|The term Son of God is used by Hermas in a double sense. On the one hand, it is used of the pre-existent counsellor of God, who may also be called the Holy Spirit, and on the other of the glorified and exalted Jesus, the elect servant, who became the Son of God (Sim. v.6), or in whom, as is said in Sim. ix.12, the pre-existent Son became manifest. Because Jesus alone of all men preserved the indwelling Spirit pure, therefore he is the only perfect manifestation of the Spirit or Son of God. And he was rewarded for his fidelity by being adopted into the family of God as joint heir with the Son. {139} Nevertheless he is not, and never can be, one with the pre-existent Son or Spirit.

|One is tempted to argue that this distinction is observed in Similitudes v., viii., and ix., and that the Son of the master of the vineyard, the great spreading tree, and the ancient rock respectively represent the pre-existent Son, while the elect servant, the angel Michael, and the lord of the tower represent the exalted Jesus. Thus all the angelic representations of the Son of God would refer only to the latter. Moreover, there are features in the angelology of Hermas which strengthen such an argument. From Vis. ii.2.7, Sim. ix.24.4, 25.2, 27.3, it seems clear that Christians are believed to become angels at their death. Their rank, however, in the angel world will not be uniform, but will vary according to the excellence of their life on earth. Jesus therefore, because of his unique purity of life, must necessarily be the most highly exalted of all such angels. And so, in point of fact, he is. Of all angels, only he has ever been admitted to a position of co-equality with the pre-existent Son.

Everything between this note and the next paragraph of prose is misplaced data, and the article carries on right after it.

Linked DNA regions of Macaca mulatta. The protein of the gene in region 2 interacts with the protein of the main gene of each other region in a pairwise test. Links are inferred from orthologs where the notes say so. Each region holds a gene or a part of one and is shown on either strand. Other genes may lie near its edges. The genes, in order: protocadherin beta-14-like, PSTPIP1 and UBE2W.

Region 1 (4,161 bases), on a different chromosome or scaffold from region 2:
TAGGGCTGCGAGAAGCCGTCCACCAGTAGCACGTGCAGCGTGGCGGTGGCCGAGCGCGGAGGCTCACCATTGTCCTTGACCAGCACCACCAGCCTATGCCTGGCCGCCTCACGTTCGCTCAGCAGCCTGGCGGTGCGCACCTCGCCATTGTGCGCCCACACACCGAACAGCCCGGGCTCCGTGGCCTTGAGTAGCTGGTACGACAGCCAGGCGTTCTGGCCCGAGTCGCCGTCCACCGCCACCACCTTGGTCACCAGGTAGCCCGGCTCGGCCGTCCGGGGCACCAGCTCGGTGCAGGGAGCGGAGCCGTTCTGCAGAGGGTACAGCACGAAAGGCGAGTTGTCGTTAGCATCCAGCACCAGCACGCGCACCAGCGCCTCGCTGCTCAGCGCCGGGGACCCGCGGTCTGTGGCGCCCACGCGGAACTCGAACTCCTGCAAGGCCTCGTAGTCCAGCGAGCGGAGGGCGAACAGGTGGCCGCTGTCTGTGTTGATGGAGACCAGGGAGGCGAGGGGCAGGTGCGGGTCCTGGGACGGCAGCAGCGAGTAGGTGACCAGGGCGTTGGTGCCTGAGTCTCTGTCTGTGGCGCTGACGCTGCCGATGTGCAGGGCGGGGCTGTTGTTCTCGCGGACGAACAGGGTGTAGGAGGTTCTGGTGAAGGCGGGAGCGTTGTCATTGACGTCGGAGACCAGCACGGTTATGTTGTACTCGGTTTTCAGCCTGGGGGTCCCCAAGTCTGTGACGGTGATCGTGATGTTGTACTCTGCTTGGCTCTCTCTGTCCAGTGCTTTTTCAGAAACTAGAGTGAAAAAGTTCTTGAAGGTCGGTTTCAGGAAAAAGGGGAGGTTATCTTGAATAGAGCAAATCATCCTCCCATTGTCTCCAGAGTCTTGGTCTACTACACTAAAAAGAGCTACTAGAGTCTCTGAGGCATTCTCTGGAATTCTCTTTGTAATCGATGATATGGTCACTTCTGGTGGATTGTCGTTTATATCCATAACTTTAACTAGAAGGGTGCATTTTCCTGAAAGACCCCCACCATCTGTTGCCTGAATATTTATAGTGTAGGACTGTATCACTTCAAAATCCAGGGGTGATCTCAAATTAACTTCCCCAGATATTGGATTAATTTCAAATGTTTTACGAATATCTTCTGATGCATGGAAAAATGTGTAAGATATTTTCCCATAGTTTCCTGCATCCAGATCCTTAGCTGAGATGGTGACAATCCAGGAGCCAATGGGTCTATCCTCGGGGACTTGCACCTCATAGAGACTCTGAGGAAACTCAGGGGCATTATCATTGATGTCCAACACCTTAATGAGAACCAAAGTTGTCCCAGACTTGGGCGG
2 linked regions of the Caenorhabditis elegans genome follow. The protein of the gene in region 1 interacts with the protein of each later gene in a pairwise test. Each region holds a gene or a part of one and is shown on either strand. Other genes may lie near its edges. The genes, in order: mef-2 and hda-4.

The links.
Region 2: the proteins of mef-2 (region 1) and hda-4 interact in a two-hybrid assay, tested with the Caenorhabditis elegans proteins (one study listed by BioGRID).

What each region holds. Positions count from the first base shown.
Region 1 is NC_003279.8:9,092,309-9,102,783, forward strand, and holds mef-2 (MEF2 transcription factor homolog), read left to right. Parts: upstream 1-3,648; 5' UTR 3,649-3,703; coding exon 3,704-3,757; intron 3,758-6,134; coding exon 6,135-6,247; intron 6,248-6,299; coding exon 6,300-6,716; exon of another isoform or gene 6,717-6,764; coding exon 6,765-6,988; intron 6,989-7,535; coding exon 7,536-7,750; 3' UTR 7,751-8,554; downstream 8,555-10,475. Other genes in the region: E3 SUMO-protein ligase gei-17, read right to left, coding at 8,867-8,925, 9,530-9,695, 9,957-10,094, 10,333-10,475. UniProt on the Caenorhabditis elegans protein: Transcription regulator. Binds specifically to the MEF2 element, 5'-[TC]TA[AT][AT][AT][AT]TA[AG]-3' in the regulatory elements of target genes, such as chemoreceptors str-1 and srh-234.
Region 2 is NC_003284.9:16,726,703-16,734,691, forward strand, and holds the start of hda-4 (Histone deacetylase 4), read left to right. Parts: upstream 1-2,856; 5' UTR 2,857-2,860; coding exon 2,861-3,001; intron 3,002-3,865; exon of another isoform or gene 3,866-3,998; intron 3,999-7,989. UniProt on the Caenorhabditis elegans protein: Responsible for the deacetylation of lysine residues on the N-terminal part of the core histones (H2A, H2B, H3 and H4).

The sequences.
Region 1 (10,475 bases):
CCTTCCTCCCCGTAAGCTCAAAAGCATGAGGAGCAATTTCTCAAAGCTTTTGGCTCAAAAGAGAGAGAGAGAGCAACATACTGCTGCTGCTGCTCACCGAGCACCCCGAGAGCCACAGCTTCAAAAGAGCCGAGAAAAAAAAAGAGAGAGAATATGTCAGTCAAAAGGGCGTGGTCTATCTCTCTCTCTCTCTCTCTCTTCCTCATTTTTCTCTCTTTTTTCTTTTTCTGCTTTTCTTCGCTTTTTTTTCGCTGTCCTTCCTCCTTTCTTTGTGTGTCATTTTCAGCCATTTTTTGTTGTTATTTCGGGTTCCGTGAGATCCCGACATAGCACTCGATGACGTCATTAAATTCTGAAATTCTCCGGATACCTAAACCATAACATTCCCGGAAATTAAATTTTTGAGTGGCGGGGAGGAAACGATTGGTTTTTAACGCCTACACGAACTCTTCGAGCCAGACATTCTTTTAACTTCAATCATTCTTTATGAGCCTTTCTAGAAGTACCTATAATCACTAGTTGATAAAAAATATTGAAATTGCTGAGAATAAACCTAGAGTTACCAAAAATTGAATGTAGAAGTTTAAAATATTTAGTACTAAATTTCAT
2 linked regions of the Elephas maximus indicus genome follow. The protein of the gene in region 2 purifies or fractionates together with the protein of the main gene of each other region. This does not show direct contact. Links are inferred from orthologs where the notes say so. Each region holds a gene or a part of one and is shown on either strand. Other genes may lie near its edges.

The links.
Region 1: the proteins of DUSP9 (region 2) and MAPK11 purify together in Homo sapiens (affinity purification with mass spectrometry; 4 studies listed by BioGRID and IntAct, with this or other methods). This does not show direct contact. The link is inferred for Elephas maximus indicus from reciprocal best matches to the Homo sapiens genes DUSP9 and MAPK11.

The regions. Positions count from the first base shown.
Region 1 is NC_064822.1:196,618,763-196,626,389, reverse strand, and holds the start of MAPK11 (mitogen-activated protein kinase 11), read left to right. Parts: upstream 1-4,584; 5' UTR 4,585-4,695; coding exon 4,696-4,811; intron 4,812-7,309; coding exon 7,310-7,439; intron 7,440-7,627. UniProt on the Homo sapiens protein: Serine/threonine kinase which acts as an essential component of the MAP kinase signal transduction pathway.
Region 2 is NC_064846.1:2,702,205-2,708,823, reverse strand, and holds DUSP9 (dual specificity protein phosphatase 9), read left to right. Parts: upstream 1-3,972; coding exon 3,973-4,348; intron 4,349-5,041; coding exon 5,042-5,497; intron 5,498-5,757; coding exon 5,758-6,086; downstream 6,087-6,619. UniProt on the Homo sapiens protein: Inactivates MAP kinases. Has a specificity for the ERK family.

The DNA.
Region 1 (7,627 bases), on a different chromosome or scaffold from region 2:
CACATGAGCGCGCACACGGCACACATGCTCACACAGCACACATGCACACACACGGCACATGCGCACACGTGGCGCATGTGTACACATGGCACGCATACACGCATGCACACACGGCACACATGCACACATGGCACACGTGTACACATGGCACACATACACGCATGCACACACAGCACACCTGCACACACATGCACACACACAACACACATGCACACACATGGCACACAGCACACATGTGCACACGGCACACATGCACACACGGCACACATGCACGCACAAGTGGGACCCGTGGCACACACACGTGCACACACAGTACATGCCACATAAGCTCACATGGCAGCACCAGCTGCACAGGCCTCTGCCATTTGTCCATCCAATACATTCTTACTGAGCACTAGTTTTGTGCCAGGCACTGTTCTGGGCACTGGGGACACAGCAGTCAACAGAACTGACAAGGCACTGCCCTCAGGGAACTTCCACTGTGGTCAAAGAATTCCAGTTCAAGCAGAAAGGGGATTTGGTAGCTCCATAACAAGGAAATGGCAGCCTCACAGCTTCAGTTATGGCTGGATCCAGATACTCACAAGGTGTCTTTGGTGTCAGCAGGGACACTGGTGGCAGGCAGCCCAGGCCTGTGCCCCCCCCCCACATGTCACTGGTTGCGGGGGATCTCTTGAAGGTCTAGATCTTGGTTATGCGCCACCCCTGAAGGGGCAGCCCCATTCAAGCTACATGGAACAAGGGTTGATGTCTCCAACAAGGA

|On the other hand, it must be remembered that Hermas at times seems to think of the pre-existent Son or Spirit as an angel (Mand. vi.2, xi.9). Moreover, in his representation as the son of the master in the parable of Sim. v., he stands in very much the same relation to the first-created angels as does the lord of the tower in Sim. ix. And finally, there is an undoubted difficulty in supposing that the six archangels are thought of as being obliged to wait from the beginning of time until the exaltation of Jesus for their number to be completed. It still remains an open question whether the Christian archangel, the lord and judge of the Church, is the eternal or the adopted Son of God; and with the uncertainty and obscurity of the data, it may be doubted whether a final judgement in the matter can be given. Hermas does not, in fact, preserve any clear distinction between spirits and angels. He reveals throughout an undoubted fondness for hypostatisation. Even virtues and vices, emotions and passions, are described as spirits or demons as the case may be, and spoken of as if they {140} were possessed of personality. And certainly some allowance ought to be made for this tendency of the author, in the matter of determining his conception of spirits in general, and in particular of the Holy Spirit, who besides having an eternal existence with God, dwells also in every man.|